Oak Ridge National Laboratory (ORNL) put a very pretty and sporty face on its 3-D printing technology at the 2015 North American International Auto Show in Detroit, showing off a replica of a classic Shelby Cobra made via the rapidly propagating technology.
The approximately 1400-lb (600-kg) vehicle contains 500 lb (200 kg) of printed parts made of 20% carbon fiber.
The car was printed at the U.S. Department of Energy’s ORNL facility, which houses a so-called BAAM (Big Area Additive Manufacturing) machine that can produce lightweight and strong composite parts greater than 1 m³ (35 ft³) in size.
The team took six weeks to design, manufacture, and assemble the Shelby, including 24 h of print time. The new BAAM system, jointly developed by ORNL and Cincinnati Inc., can print components 500 to 1000 times faster than today’s industrial additive machines. ORNL researchers say the speed of next-generation additive manufacturing offers new opportunities for the automotive industry, especially in prototyping vehicles.
“You can print out a working vehicle in a matter of days or weeks,” said Lonnie Love, Leader of ORNL's Manufacturing Systems Research group. “You can test it for form, fit, and function. Your ability to innovate quickly has radically changed. There’s a whole industry that could be built up around rapid innovation in transportation.”
The BAAM machine is still in the prototype stage, according to Cincinnati Inc. Recent improvements to it include a smaller print bead size, resulting in a smoother surface finish on the printed pieces. It uses a wide variety of thermoplastics and fiber-reinforced thermoplastics.
For the Shelby, subsequent work by Knoxville-based TruDesign produced a Class A automotive finish for the NAIAS showpiece.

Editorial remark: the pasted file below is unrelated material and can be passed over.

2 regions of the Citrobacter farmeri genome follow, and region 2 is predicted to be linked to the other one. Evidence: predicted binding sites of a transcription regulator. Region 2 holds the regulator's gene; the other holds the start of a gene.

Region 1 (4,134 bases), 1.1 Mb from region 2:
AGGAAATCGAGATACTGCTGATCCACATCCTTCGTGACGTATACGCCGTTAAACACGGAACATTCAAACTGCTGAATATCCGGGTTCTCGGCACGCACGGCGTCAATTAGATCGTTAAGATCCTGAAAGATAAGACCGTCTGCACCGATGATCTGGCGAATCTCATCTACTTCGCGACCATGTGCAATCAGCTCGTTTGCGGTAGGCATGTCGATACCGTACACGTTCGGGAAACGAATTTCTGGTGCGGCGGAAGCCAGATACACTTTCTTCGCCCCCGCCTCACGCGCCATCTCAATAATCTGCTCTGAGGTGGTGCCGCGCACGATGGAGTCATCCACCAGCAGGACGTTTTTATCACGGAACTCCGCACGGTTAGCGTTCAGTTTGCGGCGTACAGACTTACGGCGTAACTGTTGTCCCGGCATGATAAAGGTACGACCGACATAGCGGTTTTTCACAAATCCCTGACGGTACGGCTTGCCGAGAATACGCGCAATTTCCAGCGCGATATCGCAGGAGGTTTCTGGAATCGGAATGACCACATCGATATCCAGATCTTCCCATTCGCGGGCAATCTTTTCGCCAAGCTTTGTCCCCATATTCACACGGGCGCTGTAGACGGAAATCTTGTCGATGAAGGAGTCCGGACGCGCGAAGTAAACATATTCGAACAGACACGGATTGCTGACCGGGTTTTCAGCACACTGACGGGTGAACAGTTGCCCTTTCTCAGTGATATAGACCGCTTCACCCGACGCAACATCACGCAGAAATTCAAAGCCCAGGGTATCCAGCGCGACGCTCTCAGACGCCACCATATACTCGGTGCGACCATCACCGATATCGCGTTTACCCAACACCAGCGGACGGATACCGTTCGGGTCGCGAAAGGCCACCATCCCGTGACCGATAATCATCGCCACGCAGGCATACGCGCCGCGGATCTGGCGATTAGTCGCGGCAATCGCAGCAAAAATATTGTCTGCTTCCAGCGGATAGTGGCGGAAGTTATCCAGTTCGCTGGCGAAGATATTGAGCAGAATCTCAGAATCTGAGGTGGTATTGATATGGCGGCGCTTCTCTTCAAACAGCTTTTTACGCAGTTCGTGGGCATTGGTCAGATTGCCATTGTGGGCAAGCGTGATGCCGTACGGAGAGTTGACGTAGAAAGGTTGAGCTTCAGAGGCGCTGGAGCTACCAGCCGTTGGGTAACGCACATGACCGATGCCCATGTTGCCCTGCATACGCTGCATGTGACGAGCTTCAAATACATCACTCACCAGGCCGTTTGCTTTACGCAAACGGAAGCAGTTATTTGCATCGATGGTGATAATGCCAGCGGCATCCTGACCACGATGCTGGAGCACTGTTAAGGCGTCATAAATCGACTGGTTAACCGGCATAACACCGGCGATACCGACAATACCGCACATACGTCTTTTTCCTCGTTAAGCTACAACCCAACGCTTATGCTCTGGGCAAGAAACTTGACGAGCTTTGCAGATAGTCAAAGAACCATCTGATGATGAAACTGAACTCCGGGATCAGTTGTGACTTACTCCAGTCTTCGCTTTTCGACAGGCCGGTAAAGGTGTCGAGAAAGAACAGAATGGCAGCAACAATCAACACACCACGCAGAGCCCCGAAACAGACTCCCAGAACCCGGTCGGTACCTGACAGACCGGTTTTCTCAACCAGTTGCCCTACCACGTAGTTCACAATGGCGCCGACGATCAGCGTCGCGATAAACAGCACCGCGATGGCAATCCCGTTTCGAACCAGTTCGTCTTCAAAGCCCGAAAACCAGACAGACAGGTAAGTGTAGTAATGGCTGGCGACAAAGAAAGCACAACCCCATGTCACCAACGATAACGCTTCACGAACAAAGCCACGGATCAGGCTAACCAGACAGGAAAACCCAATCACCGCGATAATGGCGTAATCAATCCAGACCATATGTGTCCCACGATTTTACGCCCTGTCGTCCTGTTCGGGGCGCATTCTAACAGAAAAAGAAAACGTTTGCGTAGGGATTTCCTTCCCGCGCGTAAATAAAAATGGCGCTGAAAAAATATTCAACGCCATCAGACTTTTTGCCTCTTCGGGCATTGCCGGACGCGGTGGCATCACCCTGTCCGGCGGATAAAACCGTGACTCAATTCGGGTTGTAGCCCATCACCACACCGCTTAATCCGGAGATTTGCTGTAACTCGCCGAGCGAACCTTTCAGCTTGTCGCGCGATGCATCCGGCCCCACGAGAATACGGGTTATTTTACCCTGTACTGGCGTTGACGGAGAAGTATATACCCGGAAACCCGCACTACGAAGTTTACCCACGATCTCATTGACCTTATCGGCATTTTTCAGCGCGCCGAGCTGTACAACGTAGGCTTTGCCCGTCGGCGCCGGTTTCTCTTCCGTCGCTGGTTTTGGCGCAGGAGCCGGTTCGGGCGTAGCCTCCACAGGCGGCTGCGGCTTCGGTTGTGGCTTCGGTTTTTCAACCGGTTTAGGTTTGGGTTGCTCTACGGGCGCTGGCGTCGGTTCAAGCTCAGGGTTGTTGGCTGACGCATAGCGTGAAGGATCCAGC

The manufacturing and transportation researchers at Oak Ridge plan to use the 3-D printed Shelby as a laboratory on wheels. The car is designed to “plug and play” components such as battery and fuel-cell technologies, hybrid system designs, power electronics, and wireless charging systems, allowing researchers to easily and quickly test out new ideas.
The Shelby project builds on the successful completion of the Strati, a fully 3-D printed vehicle created through a collaboration between Local Motors and ORNL. The BAAM machine was used to make many of the various parts, including structural ones, for the Strati, which was designed as part of a contest held by Local Motors and built on site at November’s International Manufacturing Technology Show in Chicago.
Sabic Innovative Plastics supplied the carbon-fiber-reinforced ABS plastic. Renault donated the powertrain from the Twizzy, and some of the mechanical parts were “leveraged” from the same car. Siemens provided the Solid Edge software for the structural design elements and Fifteen52 provided customer wheels.
The linear-motor-driven BAAM machine currently has work envelope of 2 x 4 x 0.87 m (6.6 x 13.1 x 2.9 ft) and an extrusion rate of about 38 lb/h (17 kg/h). It prints polymer components up to 10 times larger than currently producible. Plans are to increase the work envelope to 2.4 x 6 m (8 x 20 ft) and, with Sabic, to increase the extrusion rate to 100 lb/h (50 kg/h). Another priority is increasing Z-axis travel (the working height for the part being built), according to Cincinnati Inc.